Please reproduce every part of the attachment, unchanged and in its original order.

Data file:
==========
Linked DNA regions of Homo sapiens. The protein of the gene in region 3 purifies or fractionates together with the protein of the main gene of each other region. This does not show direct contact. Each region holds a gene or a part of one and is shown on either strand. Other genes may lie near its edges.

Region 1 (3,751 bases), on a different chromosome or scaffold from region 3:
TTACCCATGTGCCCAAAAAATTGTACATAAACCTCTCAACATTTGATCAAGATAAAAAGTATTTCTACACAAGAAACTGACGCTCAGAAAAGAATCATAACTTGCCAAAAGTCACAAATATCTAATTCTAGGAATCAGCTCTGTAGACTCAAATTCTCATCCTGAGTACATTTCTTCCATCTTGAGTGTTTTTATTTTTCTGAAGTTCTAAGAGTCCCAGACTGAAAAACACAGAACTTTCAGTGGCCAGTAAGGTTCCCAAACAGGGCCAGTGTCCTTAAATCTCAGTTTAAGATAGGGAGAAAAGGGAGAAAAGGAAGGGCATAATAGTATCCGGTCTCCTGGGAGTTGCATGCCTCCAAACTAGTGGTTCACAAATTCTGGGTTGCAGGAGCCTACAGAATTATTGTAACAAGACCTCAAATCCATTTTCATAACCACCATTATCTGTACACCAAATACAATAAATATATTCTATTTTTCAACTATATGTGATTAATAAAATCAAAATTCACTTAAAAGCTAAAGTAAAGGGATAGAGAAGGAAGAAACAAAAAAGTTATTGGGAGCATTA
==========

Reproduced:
Linked DNA regions of Homo sapiens. The protein of the gene in region 3 purifies or fractionates together with the protein of the main gene of each other region. This does not show direct contact. Each region holds a gene or a part of one and is shown on either strand. Other genes may lie near its edges.

Region 1 (3,751 bases), on a different chromosome or scaffold from region 3:
TTACCCATGTGCCCAAAAAATTGTACATAAACCTCTCAACATTTGATCAAGATAAAAAGTATTTCTACACAAGAAACTGACGCTCAGAAAAGAATCATAACTTGCCAAAAGTCACAAATATCTAATTCTAGGAATCAGCTCTGTAGACTCAAATTCTCATCCTGAGTACATTTCTTCCATCTTGAGTGTTTTTATTTTTCTGAAGTTCTAAGAGTCCCAGACTGAAAAACACAGAACTTTCAGTGGCCAGTAAGGTTCCCAAACAGGGCCAGTGTCCTTAAATCTCAGTTTAAGATAGGGAGAAAAGGGAGAAAAGGAAGGGCATAATAGTATCCGGTCTCCTGGGAGTTGCATGCCTCCAAACTAGTGGTTCACAAATTCTGGGTTGCAGGAGCCTACAGAATTATTGTAACAAGACCTCAAATCCATTTTCATAACCACCATTATCTGTACACCAAATACAATAAATATATTCTATTTTTCAACTATATGTGATTAATAAAATCAAAATTCACTTAAAAGCTAAAGTAAAGGGATAGAGAAGGAAGAAACAAAAAAGTTATTGGGAGCATTA